Simon (Carpenter) leading the way from the top of the embankment, which lies to the north of the former railway cutting, digging downwards through the strata, exposing a very good section,… towards the Cotham Marble bed….. To be hit very soon now, we hope…next Work Day! 

-Do join us. The more the keen hands the better.

Friday, 19 February 2016

Aust Pylon and Talus Works

With the pylon at Aust coming up close to its 50th anniversary it is time that National Grid and Trant Engineering Limited give the concrete pillars it is stood upon some major renovation. As part of these works, that will continue throughout 2016, the concrete causeway that leads from the old ferry crossing down to the pylon will be in constant use. 

Over many years soil and clay have accumulated at the base of the adjacent cliffs forming a huge bank pushing against the causeway. It was time for the bank to be removed. 

During the first two weeks of February I was on site with a watching brief both for water birds using the foreshore and for fossils as the bank (talus) was removed and laid out across the beach. Two dumper trucks and two diggers were involved in transporting the soil and clay down to the beach. It was laid in two long rows along the beach enabling me to look through it. 

Although there was some rock amongst the talus it was mainly slabs of shelly limestone rock that revealed some lovely bivalve fossils but nothing more. However, time on the beach did give me the chance to find plenty of Rhaetic bonerock – mostly containing the usual mix of tiny teeth, coprolites and fish scales. A few boulders revealed larger bone and shark spines.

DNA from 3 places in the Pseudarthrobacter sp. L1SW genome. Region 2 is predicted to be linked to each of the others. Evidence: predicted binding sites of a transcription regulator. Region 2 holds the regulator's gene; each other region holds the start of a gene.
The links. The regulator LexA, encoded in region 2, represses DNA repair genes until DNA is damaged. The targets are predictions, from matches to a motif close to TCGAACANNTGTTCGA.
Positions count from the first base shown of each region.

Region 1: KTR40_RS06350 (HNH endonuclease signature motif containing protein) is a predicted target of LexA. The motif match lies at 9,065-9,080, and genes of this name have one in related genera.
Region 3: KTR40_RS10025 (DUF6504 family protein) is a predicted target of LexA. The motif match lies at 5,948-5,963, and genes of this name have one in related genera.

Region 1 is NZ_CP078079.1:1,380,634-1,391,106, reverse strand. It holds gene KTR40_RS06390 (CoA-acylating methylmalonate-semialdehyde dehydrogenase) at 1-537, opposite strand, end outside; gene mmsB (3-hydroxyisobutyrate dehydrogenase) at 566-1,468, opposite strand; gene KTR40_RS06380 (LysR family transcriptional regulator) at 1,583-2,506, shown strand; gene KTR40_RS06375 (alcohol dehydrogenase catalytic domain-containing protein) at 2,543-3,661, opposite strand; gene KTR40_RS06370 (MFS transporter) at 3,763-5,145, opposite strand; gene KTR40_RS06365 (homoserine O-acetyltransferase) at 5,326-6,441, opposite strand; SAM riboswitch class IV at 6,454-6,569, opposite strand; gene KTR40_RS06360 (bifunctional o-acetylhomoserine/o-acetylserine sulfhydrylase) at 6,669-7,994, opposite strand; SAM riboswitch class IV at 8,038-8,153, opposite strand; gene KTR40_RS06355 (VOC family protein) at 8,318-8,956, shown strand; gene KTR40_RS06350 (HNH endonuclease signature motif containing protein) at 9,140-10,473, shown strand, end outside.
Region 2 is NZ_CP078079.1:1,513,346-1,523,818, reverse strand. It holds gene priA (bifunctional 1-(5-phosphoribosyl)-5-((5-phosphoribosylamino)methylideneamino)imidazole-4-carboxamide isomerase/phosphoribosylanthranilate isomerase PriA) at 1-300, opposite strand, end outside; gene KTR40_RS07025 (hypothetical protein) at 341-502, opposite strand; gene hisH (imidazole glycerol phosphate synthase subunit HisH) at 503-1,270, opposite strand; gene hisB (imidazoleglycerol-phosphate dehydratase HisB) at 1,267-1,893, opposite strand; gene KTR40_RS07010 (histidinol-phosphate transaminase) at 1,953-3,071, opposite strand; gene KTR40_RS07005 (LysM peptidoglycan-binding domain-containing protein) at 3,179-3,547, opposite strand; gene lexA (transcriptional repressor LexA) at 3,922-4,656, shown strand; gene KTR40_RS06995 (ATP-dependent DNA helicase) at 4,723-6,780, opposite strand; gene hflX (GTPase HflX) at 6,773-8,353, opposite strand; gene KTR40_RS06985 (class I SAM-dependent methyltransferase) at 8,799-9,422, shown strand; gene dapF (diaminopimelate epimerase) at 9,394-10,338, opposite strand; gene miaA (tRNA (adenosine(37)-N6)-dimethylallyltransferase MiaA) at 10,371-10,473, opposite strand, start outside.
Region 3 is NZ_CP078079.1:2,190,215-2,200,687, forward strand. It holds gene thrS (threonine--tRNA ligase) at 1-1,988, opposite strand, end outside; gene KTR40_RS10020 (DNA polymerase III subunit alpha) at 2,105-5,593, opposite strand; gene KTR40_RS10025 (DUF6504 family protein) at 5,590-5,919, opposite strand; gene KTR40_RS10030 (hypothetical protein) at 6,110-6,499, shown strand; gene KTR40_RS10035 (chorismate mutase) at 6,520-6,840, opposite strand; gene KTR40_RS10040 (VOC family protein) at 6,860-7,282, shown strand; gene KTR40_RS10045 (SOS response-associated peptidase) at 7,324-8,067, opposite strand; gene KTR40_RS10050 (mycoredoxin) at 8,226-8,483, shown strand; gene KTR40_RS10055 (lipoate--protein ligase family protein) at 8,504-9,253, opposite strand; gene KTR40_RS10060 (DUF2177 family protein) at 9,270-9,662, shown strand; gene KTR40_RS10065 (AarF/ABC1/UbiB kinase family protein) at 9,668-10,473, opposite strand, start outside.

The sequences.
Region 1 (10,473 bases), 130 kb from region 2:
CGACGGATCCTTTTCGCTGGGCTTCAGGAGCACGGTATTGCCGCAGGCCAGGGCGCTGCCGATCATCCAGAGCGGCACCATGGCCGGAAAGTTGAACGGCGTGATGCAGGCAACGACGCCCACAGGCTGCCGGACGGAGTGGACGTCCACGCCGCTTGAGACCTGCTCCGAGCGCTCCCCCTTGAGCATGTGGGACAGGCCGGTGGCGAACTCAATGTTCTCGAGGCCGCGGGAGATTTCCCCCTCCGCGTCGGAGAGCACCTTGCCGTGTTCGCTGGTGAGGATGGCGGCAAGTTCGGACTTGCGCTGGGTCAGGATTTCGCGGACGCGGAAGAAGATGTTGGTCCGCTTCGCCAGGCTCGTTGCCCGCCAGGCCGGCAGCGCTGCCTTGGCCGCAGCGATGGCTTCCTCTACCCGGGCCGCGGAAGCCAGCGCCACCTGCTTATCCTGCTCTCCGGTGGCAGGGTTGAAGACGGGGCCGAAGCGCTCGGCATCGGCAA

I will be transferring the finds to Bristol Museum & Art Gallery – hand size pieces will be used as handling objects for learning activities. The bank itself has been cut back three metres and to a 45 degree angle. This will help reduce the pressure of future soil and clay building up against the road.  The recent high tides have been washing through the talus and cleaning up any remaining slabs of limestone. 

Ed Drewitt. Thanks also to Joe Keating and Dave Marshall from the School of Earth Sciences, University of Bristol, who covered a day each.

                                                    Talus being cleared at Aust

                                                       Fossil shells at Aust

                                                          Bonerock at Aust

                                                       Shark spine at Aust

                                                Fossilised bone at Aust

Wednesday, 3 February 2016

Student reports new finds of a living fossil

The coelacanth fish, found today in the Indian Ocean, is often called a ‘living fossil’ because its last ancestors existed about 70 million years ago and it has survived into the present – but without leaving any fossil remains younger than that time. Now, some much older coelacanth remains have been uncovered in a fossil deposit near Bristol by a student at the University of Bristol. 

The Jurassic coelacanth Undina, similar to the new finds from near Bristol. Image credit Harry Allard

While working last summer in Bristol’s School of Earth Sciences, Harry Allard, a recent graduate from the University of Exeter, found remains of coelacanth fishes, ranging in size from juveniles to adults, in a section of Late Triassic rocks, dated at about 210 million years old, at Manor Farm, Aust, close to the first Severn crossing.